Heisenberg's equation of motion

In summary, the conversation discusses the equation of motion for an observable A and how it changes when the representation is changed via a unitary transformation. It is mentioned that the transformed operator may satisfy the first equation of motion but not the second, depending on the generator of the unitary transform. The question of deriving the Heisenberg equation of motion is also brought up, and the source of information recommended is the Messiah QM vol 2.
  • #1
noospace
75
0
The equation of motion for an observeable A is given by [itex]\dot{A} = \frac{1}{i \hbar} [A,H][/itex].

If we change representation, via some unitary transformation [itex] \widetilde{A} \mapsto U^\dag A U[/itex] is the corresponding equation of motion now

[itex]\dot{\widetilde{A}} = \frac{1}{i \hbar} [\widetilde{A},U^\dag H U][/itex]
or
[itex]\dot{\widetilde{A}} = \frac{1}{i \hbar} [\widetilde{A},H][/itex]?

I'm asking because I want to write the time derivative of the Dirac representation of the position operator in the Foldy-Wouthusyen representation.
 
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  • #2
If you know how to derive Heisenberg eq of Motion, then you should have no problem to find the answer.
 
  • #3
They're the same, the first equation of motion for the operator UAUt gives the second EOM for A.
 
  • #4
Are you saying that the transformed operator satisfies the first equation but not the second?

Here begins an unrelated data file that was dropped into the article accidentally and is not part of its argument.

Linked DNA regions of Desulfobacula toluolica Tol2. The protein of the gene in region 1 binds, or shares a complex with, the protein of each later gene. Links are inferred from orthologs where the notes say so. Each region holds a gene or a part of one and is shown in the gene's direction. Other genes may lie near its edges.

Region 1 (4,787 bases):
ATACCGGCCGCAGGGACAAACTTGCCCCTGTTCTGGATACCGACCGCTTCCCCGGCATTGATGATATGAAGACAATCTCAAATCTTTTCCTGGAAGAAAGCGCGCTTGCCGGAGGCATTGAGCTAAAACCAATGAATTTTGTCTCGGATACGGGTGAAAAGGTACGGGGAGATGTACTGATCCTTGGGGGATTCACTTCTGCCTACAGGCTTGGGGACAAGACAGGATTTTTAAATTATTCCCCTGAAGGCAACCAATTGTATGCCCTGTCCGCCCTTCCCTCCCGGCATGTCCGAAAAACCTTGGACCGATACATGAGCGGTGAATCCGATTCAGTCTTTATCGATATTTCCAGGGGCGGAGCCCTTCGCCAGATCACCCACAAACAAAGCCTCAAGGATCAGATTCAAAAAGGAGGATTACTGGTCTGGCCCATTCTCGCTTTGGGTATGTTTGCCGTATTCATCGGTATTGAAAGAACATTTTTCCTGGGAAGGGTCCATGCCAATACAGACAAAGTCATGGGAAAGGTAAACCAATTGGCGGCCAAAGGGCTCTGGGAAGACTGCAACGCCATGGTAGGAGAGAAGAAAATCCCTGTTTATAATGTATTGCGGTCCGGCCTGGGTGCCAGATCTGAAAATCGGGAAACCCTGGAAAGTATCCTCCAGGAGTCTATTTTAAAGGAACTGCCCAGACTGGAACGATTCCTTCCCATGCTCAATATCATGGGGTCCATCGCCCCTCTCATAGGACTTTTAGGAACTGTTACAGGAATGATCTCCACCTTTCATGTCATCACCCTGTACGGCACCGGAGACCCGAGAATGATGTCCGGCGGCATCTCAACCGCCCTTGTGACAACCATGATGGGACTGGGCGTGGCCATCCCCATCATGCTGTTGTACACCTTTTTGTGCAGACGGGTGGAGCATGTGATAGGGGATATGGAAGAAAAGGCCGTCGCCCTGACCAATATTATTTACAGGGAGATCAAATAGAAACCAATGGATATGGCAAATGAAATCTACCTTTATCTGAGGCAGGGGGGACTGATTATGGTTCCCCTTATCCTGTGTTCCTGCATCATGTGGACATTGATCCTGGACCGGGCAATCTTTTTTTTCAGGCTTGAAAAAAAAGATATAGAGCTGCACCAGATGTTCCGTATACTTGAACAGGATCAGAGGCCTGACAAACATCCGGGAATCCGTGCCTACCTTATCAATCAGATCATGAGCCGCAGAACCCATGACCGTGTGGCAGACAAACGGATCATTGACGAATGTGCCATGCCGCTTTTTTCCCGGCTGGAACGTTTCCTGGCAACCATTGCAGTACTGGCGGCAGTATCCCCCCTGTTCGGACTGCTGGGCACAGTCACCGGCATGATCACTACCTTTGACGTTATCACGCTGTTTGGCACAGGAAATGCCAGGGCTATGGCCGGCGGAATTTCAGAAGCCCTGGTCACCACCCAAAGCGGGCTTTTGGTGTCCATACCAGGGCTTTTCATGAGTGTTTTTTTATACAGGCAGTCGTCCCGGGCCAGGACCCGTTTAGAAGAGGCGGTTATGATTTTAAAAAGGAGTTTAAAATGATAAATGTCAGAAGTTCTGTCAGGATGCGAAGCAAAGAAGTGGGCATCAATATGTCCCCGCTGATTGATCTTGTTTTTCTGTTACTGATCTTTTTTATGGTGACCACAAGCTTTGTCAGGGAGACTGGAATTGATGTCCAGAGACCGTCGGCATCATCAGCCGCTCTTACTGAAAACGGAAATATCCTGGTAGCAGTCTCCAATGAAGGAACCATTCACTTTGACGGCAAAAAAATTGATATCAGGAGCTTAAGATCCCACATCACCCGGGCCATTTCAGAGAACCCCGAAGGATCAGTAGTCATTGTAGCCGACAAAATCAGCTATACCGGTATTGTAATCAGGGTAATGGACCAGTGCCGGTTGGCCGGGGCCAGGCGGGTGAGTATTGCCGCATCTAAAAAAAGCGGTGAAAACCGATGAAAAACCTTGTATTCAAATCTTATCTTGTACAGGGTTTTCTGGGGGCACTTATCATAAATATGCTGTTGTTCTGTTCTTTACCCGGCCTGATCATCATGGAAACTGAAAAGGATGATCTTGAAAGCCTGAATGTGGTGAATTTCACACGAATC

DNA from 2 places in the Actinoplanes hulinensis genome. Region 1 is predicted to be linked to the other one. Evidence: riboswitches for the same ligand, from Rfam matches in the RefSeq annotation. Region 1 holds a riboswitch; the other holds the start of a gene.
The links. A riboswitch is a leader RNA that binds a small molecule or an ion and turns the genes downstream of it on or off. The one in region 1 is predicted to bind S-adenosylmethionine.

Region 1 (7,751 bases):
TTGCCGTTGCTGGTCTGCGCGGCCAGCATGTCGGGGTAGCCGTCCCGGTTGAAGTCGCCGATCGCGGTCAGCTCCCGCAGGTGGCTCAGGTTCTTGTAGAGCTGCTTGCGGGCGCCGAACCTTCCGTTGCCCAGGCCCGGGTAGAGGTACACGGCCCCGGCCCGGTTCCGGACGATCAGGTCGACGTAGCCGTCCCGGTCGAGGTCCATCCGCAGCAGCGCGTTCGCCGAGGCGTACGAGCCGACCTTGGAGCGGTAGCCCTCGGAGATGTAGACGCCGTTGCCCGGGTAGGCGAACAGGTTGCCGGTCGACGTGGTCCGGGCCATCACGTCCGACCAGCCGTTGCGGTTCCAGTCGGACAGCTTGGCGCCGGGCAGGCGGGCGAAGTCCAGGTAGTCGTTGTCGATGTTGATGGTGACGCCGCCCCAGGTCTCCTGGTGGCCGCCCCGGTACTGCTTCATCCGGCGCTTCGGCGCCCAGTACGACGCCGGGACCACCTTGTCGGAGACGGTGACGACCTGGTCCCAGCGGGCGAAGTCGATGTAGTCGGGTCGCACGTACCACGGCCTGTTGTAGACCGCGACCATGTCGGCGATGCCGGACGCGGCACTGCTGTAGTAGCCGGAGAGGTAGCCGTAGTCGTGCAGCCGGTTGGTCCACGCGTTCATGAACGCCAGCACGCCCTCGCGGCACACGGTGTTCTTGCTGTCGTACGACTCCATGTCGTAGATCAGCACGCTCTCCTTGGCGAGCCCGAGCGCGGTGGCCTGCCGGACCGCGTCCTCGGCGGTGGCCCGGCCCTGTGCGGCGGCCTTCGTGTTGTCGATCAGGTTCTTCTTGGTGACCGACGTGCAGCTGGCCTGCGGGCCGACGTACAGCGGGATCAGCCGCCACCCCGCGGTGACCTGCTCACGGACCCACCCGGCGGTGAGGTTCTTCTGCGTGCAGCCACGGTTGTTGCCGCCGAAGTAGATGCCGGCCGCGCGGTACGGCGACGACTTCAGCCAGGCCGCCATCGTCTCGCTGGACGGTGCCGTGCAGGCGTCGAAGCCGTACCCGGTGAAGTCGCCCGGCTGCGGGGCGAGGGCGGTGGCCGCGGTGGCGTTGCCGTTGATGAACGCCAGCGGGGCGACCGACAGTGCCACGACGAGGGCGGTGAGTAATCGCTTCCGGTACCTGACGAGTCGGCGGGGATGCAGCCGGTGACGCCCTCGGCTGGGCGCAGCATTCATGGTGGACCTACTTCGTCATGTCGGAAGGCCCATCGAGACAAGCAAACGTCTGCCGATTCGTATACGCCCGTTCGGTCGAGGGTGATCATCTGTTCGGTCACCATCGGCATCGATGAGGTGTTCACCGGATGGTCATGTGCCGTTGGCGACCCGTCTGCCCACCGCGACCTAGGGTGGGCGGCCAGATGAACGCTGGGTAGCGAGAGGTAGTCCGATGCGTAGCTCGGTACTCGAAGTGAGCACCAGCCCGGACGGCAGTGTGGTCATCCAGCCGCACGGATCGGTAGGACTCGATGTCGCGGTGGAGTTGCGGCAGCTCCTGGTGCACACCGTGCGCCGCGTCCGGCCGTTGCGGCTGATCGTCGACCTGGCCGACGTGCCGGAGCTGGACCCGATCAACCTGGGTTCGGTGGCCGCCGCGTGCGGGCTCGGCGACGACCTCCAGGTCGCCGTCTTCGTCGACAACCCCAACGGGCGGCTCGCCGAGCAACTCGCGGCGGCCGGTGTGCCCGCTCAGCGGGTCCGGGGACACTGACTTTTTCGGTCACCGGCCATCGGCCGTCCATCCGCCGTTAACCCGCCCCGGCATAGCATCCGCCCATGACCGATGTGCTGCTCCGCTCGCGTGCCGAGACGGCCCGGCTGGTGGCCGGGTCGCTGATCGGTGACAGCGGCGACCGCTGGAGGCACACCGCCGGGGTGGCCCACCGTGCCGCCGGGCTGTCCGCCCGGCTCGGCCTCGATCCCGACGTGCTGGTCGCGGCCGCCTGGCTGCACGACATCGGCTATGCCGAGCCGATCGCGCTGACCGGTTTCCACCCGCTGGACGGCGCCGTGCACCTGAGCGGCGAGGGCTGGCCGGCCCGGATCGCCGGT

• #5
If the generator of the unitary transform U depends on t -- like going from Schrodinger picture to the Interaction Picture -- then noospace, you have left out a term. Standard stuff, can be found in most QM or QFT texts.
Regards,
Reilly Atkinson
 
  • #6
noospace said:
I'm asking because I want to write the time derivative of the Dirac representation of the position operator in the Foldy-Wouthusyen representation.

see Messiah QM vol 2.
 

What is Heisenberg's equation of motion?

Heisenberg's equation of motion is a fundamental equation in quantum mechanics that describes how the state of a quantum system changes over time.

What does the equation describe?

The equation describes the time evolution of the operator that represents the state of the system, known as the Heisenberg operator. It relates the change in the operator to the Hamiltonian, which represents the total energy of the system.

How is Heisenberg's equation of motion different from Schrödinger's equation?

While Schrödinger's equation describes the time evolution of the state of a quantum system, Heisenberg's equation describes the time evolution of the operator that represents the state. This means that in Heisenberg's equation, the operators are time-dependent while in Schrödinger's equation, the operators are time-independent.

What is the significance of Heisenberg's equation of motion?

Heisenberg's equation of motion is significant because it allows us to calculate the time evolution of quantum systems and make predictions about their behavior. It also helps us understand the relationship between observables and their corresponding operators in quantum mechanics.

What are some applications of Heisenberg's equation of motion?

Heisenberg's equation of motion is used in many areas of physics, including quantum field theory, solid-state physics, and particle physics. It is also essential in the development of quantum computing and other quantum technologies.

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